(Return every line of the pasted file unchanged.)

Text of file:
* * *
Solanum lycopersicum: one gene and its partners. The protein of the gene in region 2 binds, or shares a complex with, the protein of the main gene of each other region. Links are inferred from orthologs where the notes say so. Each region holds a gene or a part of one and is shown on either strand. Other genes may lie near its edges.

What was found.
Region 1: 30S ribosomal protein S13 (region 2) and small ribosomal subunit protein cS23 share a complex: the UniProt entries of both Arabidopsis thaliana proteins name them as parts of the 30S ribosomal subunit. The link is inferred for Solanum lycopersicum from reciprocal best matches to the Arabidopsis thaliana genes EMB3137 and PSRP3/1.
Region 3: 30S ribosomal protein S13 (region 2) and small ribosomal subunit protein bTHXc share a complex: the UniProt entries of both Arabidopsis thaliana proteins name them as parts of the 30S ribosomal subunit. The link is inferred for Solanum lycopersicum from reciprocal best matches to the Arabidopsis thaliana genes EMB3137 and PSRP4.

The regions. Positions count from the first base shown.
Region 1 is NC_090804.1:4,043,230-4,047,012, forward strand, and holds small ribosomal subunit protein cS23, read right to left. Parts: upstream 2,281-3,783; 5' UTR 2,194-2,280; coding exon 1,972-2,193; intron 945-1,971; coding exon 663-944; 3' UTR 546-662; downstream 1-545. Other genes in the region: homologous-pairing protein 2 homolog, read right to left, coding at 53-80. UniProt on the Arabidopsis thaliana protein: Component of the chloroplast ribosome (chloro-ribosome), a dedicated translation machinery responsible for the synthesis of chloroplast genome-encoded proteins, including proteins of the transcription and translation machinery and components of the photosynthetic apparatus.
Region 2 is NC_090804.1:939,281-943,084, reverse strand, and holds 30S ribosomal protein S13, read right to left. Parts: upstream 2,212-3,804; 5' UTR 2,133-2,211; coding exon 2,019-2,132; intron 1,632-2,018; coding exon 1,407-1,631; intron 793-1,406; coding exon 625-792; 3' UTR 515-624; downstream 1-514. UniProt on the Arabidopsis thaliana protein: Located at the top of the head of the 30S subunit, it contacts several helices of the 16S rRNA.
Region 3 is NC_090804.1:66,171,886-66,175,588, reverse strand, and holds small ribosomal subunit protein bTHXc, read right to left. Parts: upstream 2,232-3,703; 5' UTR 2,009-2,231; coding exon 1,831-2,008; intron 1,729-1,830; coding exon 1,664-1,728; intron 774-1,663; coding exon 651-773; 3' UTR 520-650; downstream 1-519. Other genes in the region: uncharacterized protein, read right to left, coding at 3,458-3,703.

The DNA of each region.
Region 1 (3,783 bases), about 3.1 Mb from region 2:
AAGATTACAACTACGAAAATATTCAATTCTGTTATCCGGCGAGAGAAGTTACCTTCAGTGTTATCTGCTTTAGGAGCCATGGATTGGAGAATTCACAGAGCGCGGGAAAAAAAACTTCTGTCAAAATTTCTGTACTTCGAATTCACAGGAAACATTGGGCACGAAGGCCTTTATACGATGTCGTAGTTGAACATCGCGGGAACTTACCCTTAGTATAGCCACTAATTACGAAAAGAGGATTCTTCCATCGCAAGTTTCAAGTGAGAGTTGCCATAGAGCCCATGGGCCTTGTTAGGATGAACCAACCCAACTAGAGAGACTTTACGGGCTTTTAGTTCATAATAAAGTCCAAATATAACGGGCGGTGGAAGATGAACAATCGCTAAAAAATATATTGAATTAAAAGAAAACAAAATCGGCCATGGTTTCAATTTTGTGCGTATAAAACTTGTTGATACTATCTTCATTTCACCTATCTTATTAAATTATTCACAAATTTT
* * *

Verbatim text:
Solanum lycopersicum: one gene and its partners. The protein of the gene in region 2 binds, or shares a complex with, the protein of the main gene of each other region. Links are inferred from orthologs where the notes say so. Each region holds a gene or a part of one and is shown on either strand. Other genes may lie near its edges.

What was found.
Region 1: 30S ribosomal protein S13 (region 2) and small ribosomal subunit protein cS23 share a complex: the UniProt entries of both Arabidopsis thaliana proteins name them as parts of the 30S ribosomal subunit. The link is inferred for Solanum lycopersicum from reciprocal best matches to the Arabidopsis thaliana genes EMB3137 and PSRP3/1.
Region 3: 30S ribosomal protein S13 (region 2) and small ribosomal subunit protein bTHXc share a complex: the UniProt entries of both Arabidopsis thaliana proteins name them as parts of the 30S ribosomal subunit. The link is inferred for Solanum lycopersicum from reciprocal best matches to the Arabidopsis thaliana genes EMB3137 and PSRP4.

The regions. Positions count from the first base shown.
Region 1 is NC_090804.1:4,043,230-4,047,012, forward strand, and holds small ribosomal subunit protein cS23, read right to left. Parts: upstream 2,281-3,783; 5' UTR 2,194-2,280; coding exon 1,972-2,193; intron 945-1,971; coding exon 663-944; 3' UTR 546-662; downstream 1-545. Other genes in the region: homologous-pairing protein 2 homolog, read right to left, coding at 53-80. UniProt on the Arabidopsis thaliana protein: Component of the chloroplast ribosome (chloro-ribosome), a dedicated translation machinery responsible for the synthesis of chloroplast genome-encoded proteins, including proteins of the transcription and translation machinery and components of the photosynthetic apparatus.
Region 2 is NC_090804.1:939,281-943,084, reverse strand, and holds 30S ribosomal protein S13, read right to left. Parts: upstream 2,212-3,804; 5' UTR 2,133-2,211; coding exon 2,019-2,132; intron 1,632-2,018; coding exon 1,407-1,631; intron 793-1,406; coding exon 625-792; 3' UTR 515-624; downstream 1-514. UniProt on the Arabidopsis thaliana protein: Located at the top of the head of the 30S subunit, it contacts several helices of the 16S rRNA.
Region 3 is NC_090804.1:66,171,886-66,175,588, reverse strand, and holds small ribosomal subunit protein bTHXc, read right to left. Parts: upstream 2,232-3,703; 5' UTR 2,009-2,231; coding exon 1,831-2,008; intron 1,729-1,830; coding exon 1,664-1,728; intron 774-1,663; coding exon 651-773; 3' UTR 520-650; downstream 1-519. Other genes in the region: uncharacterized protein, read right to left, coding at 3,458-3,703.

The DNA of each region.
Region 1 (3,783 bases), about 3.1 Mb from region 2:
AAGATTACAACTACGAAAATATTCAATTCTGTTATCCGGCGAGAGAAGTTACCTTCAGTGTTATCTGCTTTAGGAGCCATGGATTGGAGAATTCACAGAGCGCGGGAAAAAAAACTTCTGTCAAAATTTCTGTACTTCGAATTCACAGGAAACATTGGGCACGAAGGCCTTTATACGATGTCGTAGTTGAACATCGCGGGAACTTACCCTTAGTATAGCCACTAATTACGAAAAGAGGATTCTTCCATCGCAAGTTTCAAGTGAGAGTTGCCATAGAGCCCATGGGCCTTGTTAGGATGAACCAACCCAACTAGAGAGACTTTACGGGCTTTTAGTTCATAATAAAGTCCAAATATAACGGGCGGTGGAAGATGAACAATCGCTAAAAAATATATTGAATTAAAAGAAAACAAAATCGGCCATGGTTTCAATTTTGTGCGTATAAAACTTGTTGATACTATCTTCATTTCACCTATCTTATTAAATTATTCACAAATTTT